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Bishop Hopkins is interested in the idea of exchanging pupils with Morse but regrets that he is too busy with his own family at the moment. He tells Morse to come through Pittsburgh if he attends the General Convention.




Mr. Campbell, Jones family, General Convention, Pittsburgh


Pittsburgh June 13. 1826.

Rev’d & Dear Brother,

Your affectionate letter of 6. May was rec’d by the hands of Mr. Campbell but an unusual pressure of business followed by a fit of sickness must plead my apology for postponing the answer.

I should be glad to call upon the Jones family whom you mention & pay them any attention in my power, but I do not know where they live, and have not the means of discovering until they make themselves acquainted with me, which they might at any time do after or before service. I am but seldom in town unless when I go to visit the sick or on business and our congregation has grown out of my knowledge in just measure. A fact by the way, attributable directly to my being so near sighted that I do not recognize the people in church at all. My avocations & my confinement are both very seriously increased by our late arrangement with regard to the children of a number of our friends who live & learn with us as our own. So that for some time past a greater drudge could not easily be found in Pennsylvania. I am however, a very thankful & contented one.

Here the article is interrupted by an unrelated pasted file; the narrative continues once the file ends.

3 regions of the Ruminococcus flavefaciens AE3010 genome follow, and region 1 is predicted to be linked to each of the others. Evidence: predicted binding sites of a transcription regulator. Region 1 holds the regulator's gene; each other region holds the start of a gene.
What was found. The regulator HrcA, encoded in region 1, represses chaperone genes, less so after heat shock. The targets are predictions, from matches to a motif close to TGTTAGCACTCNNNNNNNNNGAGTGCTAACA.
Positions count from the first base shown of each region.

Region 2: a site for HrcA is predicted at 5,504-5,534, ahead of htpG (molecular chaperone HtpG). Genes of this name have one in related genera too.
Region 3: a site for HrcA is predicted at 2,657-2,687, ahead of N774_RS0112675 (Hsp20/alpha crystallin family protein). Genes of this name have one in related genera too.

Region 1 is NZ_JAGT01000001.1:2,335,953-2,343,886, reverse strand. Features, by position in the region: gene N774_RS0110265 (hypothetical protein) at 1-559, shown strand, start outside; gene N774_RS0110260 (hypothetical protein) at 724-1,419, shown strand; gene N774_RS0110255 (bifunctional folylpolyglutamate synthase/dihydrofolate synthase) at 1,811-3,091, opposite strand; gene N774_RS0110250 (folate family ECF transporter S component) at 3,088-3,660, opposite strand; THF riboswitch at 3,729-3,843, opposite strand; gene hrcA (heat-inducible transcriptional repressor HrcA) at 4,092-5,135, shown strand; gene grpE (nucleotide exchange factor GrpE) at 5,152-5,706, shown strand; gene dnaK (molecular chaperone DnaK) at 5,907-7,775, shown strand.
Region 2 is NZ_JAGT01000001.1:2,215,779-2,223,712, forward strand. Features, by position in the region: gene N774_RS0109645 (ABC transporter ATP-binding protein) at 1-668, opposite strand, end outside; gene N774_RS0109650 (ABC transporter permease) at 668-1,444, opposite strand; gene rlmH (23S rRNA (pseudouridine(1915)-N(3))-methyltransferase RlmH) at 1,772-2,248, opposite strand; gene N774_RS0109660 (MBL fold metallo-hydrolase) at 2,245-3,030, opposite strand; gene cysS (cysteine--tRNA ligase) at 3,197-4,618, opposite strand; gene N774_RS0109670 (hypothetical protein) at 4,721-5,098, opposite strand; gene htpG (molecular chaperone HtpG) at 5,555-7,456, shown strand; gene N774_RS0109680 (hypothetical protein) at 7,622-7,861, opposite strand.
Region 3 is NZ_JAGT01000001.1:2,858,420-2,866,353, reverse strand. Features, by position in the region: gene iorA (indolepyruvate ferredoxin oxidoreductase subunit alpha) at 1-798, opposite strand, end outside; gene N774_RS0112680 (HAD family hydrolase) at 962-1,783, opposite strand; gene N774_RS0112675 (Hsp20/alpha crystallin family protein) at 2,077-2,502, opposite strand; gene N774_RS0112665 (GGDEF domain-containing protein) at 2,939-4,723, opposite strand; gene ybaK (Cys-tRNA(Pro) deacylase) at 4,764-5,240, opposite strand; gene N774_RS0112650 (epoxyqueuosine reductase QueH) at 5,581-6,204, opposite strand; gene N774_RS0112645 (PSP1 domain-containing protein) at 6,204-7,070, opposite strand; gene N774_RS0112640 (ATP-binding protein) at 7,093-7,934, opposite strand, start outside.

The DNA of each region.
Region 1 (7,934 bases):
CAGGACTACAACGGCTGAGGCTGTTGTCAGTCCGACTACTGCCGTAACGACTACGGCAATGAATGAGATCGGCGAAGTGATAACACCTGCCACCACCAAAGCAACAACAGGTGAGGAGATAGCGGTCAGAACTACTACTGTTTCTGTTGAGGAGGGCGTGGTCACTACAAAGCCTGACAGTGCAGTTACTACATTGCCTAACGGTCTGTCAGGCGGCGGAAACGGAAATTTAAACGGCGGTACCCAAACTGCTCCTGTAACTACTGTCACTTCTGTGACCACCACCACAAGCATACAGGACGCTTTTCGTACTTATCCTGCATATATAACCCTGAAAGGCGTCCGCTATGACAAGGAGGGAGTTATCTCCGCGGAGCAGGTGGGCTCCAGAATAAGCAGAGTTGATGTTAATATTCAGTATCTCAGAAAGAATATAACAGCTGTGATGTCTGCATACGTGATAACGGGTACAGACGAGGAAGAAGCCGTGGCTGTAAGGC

This idea of exchanging pupils with you is a very good one and I should be much pleased to act upon it frequently but for the clog just mentioned. My little school, or large family whichever it may best be called, absorb my time as yet to a great degree and my constant presencce is felt to be more necessary to Mrs. H’s comfort now than ever. Nevertheless I hope to be able to fix on some time to gratify our & congregation by seeing [?] & you once more, and if this can only be by exchange, why we must submit.

It would have been highly satisfying to me to have attended your convention but situated as I am I could not without much difficultly contrive even to attend our own. I was [?] a delegate to the General Convention, which I presume you will attend. If so come by the way of Pittsburgh, and if we are spared, I shall have the pleasure of travelling with you.

Your affectionate friend & Brot. in Christ,

John H. Hopkins

Letter to Intrepid Morse



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